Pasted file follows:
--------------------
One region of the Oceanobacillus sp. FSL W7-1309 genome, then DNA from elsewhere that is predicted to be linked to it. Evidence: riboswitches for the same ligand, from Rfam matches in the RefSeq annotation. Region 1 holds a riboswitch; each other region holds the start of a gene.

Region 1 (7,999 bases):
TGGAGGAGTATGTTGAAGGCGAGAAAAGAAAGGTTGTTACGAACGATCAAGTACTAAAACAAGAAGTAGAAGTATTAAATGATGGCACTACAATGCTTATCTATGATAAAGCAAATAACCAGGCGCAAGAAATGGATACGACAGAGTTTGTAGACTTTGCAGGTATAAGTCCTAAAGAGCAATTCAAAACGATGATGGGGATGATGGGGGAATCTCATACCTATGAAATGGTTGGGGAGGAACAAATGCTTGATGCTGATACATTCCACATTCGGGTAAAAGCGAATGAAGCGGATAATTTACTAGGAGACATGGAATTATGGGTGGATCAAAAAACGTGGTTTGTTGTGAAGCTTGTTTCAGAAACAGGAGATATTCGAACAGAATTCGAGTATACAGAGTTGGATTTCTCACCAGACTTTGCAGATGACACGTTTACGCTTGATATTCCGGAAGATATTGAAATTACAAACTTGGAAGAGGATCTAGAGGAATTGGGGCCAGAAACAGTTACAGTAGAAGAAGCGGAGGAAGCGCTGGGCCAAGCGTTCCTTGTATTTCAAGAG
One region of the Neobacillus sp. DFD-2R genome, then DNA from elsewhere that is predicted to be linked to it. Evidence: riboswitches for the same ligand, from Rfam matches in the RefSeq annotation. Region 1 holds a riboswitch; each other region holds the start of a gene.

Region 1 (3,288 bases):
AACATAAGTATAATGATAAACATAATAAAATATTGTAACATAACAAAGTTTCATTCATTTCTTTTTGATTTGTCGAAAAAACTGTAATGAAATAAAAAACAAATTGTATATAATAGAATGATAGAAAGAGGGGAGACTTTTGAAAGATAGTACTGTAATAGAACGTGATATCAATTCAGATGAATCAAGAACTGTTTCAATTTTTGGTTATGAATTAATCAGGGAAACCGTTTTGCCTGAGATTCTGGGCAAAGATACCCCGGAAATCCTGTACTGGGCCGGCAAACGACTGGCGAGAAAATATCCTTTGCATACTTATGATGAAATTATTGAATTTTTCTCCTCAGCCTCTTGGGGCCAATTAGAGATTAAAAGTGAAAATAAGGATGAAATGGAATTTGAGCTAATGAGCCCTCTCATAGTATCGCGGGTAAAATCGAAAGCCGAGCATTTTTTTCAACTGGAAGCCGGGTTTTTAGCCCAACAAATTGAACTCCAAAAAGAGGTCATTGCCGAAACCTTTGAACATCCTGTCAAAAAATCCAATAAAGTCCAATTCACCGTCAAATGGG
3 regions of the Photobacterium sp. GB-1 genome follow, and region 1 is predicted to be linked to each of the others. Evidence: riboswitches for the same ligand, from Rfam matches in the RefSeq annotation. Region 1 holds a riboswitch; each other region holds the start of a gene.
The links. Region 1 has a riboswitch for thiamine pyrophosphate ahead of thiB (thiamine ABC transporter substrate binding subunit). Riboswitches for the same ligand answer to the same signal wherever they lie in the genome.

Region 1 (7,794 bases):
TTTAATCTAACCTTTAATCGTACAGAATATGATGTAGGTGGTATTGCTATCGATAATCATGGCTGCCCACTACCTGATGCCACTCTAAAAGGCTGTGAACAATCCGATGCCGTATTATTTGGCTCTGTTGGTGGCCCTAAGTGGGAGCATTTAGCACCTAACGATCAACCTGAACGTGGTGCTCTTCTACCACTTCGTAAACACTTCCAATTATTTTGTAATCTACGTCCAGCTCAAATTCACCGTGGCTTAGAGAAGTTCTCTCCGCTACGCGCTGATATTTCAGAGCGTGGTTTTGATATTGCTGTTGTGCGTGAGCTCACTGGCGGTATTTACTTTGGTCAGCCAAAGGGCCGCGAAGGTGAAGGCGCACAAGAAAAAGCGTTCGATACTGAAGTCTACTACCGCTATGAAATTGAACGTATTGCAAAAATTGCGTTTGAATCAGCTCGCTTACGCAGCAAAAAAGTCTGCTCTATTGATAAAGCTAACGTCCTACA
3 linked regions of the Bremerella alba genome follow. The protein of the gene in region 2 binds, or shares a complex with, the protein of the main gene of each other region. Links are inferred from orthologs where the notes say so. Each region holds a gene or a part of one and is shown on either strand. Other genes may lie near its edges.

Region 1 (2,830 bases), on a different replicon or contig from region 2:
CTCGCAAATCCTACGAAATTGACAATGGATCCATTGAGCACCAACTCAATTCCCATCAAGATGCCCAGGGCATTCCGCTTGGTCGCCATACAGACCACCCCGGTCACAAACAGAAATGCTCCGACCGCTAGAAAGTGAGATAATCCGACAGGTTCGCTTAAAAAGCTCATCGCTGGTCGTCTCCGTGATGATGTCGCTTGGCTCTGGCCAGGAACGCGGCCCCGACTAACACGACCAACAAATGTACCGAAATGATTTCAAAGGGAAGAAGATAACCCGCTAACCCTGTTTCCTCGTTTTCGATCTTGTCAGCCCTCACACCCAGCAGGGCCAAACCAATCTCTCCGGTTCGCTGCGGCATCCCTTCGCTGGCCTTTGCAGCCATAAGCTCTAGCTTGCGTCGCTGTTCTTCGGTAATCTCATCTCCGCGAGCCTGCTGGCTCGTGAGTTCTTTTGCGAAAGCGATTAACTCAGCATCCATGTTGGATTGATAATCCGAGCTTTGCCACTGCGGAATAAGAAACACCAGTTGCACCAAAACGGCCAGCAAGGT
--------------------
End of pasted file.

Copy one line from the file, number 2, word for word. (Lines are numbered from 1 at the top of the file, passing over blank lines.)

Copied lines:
Region 1 (7,999 bases):